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From Dirk-Willem van Gulik <>
Subject Re: breach attack
Date Sat, 10 Aug 2013 16:11:09 GMT

On 10 Aug 2013, at 00:37, Eric Covener <> wrote:

> On Fri, Aug 9, 2013 at 5:24 PM, Steinar H. Gunderson
> <> wrote:
>> On Tue, Aug 06, 2013 at 01:32:00PM -0400, Eric Covener wrote:
>>> Another option in this neighborhood is small/varying deflate blocks.
>>> But that probably limits the usefulness of deflate to the same extent
>>> that it helps.  The idea is to make it less likely that the user input
>>> and secret get compressed together.
>> It would be interesting to see how feasible “barriers” in mod_deflate would
>> be. E.g., if my application outputs
>>  <input type="hidden" name="csrftoken" DEFLATE_BARRIER_START value="1234" DEFLATE_BARRIER_END>
>> maybe mod_deflate could be taught not to compress the parts in-between.
> For this attack, it would be enough to compress that section by itself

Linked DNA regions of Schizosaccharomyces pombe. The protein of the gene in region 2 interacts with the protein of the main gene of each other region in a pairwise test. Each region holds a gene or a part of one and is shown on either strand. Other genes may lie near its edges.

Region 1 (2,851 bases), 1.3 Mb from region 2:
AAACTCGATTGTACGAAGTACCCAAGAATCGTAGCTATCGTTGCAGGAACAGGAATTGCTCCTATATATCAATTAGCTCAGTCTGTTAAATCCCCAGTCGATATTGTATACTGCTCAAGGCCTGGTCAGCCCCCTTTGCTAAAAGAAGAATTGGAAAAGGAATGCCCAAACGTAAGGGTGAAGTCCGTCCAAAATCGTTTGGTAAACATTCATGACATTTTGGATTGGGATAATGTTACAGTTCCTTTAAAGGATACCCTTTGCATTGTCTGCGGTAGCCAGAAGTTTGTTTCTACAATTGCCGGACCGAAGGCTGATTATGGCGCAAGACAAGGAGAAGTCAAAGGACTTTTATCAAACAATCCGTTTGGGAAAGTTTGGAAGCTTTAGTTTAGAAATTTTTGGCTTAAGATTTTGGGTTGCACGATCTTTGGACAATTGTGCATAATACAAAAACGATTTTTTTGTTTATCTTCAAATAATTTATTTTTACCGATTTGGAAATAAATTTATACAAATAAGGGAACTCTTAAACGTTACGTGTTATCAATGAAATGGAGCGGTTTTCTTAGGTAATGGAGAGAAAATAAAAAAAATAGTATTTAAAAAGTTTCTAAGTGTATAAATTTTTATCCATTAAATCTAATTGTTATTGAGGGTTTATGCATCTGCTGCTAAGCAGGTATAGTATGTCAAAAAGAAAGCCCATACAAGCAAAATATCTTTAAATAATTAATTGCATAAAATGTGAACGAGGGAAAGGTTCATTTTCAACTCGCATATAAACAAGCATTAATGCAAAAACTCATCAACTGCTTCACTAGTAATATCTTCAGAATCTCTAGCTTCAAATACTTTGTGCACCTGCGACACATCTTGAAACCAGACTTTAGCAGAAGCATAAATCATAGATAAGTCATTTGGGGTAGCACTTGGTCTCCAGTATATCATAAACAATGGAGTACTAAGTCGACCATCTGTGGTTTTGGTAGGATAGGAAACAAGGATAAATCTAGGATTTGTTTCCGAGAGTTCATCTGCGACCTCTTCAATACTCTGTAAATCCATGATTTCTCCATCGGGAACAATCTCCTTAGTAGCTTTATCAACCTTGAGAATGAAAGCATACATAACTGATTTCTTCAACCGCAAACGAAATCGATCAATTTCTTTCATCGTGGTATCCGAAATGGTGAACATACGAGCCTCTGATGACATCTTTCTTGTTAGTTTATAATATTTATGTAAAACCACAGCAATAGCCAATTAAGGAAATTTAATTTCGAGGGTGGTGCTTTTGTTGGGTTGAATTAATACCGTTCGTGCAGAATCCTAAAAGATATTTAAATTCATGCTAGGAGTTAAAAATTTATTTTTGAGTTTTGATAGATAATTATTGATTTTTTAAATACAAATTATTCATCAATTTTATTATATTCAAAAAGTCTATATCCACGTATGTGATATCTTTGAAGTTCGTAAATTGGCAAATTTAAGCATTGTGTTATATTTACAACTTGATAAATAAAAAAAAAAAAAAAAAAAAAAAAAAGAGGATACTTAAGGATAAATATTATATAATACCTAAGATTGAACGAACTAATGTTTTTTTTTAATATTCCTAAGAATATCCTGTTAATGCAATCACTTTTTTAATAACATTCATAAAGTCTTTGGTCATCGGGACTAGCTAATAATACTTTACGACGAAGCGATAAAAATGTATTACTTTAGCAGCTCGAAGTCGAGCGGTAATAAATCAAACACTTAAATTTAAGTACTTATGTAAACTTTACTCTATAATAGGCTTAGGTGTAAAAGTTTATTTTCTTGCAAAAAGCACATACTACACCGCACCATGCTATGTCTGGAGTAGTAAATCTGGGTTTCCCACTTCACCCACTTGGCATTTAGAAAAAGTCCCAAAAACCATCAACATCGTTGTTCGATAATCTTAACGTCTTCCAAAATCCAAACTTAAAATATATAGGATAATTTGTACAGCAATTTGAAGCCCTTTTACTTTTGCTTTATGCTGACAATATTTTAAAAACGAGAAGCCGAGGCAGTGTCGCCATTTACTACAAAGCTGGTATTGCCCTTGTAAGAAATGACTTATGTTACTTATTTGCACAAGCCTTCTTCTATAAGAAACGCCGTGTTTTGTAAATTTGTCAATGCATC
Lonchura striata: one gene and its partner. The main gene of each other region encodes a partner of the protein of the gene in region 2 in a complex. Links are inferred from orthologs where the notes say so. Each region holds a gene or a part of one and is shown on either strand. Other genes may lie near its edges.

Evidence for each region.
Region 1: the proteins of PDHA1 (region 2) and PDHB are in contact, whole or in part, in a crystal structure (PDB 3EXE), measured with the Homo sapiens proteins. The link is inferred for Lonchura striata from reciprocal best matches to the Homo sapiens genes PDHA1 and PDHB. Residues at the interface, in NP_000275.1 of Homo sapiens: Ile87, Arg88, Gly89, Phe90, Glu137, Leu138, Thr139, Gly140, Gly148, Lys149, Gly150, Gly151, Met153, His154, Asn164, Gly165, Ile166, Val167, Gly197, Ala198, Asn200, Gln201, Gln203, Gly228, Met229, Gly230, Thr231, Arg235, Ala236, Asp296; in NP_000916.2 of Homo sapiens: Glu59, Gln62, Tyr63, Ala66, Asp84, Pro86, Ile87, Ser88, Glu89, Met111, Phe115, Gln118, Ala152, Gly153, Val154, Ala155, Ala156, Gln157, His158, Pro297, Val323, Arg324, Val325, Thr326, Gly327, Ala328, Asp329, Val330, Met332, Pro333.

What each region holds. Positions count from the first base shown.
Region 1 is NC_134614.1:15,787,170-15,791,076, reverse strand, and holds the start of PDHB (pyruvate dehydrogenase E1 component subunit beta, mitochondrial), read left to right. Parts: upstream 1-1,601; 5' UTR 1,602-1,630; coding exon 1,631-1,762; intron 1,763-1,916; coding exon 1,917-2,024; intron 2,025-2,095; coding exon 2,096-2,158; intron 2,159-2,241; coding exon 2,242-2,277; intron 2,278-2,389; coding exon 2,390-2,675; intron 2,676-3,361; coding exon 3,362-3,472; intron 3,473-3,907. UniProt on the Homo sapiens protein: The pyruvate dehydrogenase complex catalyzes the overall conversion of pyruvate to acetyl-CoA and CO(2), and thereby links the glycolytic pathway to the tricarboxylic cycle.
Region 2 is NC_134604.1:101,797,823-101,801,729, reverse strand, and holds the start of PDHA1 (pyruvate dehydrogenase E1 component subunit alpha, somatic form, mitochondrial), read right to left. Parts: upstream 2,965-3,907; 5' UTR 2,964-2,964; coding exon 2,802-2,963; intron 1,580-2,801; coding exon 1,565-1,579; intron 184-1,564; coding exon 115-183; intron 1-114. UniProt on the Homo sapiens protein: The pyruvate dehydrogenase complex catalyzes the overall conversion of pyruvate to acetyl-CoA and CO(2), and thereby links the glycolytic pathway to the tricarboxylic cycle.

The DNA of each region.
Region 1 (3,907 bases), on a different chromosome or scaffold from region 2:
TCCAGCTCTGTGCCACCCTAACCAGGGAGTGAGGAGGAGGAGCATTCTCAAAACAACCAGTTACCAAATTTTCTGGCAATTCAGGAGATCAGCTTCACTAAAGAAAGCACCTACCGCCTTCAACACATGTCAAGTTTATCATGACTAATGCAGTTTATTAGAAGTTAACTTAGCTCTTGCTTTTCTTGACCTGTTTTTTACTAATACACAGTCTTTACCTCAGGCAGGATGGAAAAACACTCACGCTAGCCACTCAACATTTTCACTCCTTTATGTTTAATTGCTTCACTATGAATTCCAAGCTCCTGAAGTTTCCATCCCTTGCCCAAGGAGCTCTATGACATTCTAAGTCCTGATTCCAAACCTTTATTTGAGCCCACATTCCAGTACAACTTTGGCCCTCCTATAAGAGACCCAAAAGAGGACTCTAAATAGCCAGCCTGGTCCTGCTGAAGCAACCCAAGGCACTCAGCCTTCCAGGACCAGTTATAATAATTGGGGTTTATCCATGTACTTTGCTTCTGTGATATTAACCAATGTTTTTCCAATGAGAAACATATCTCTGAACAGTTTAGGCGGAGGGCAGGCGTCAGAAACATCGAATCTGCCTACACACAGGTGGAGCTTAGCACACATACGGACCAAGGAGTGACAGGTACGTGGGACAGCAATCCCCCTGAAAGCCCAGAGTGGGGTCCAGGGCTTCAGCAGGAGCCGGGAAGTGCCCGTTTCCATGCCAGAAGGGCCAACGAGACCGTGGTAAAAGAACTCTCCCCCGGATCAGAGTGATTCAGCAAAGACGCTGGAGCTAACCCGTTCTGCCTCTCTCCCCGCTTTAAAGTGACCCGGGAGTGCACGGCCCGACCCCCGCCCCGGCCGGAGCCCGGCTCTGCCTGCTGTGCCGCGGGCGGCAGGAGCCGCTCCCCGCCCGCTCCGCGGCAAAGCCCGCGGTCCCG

> -- a barrier between the reflected user input and the "secret".

I'd keep in mind that compression is simply an amplifier for this type of attack. It makes
the approach more effective. But it is not essential; when you have in essence a largely known
plaintext surrounding a short secret and an oracle. And the latter is not going to go away
- current dominant site development models will make this worse; as do current operational
models w.r.t. to picking such up early.

So the only fundamental thing we can do (i.e. if we want to go beyond guessing (future) browser
and developer introduced vulnerabilities at higher layers) is a wee bit of padding/random*-cruft
insertion in key places. Perhaps even doing so by default.

And whilst on this topic - may be good to also consider a slow migration away from RSA to
at least DH and perhaps ECC where possible as our 'default's.


*: or very pseudo - as not to make it simply a nop in statistics.
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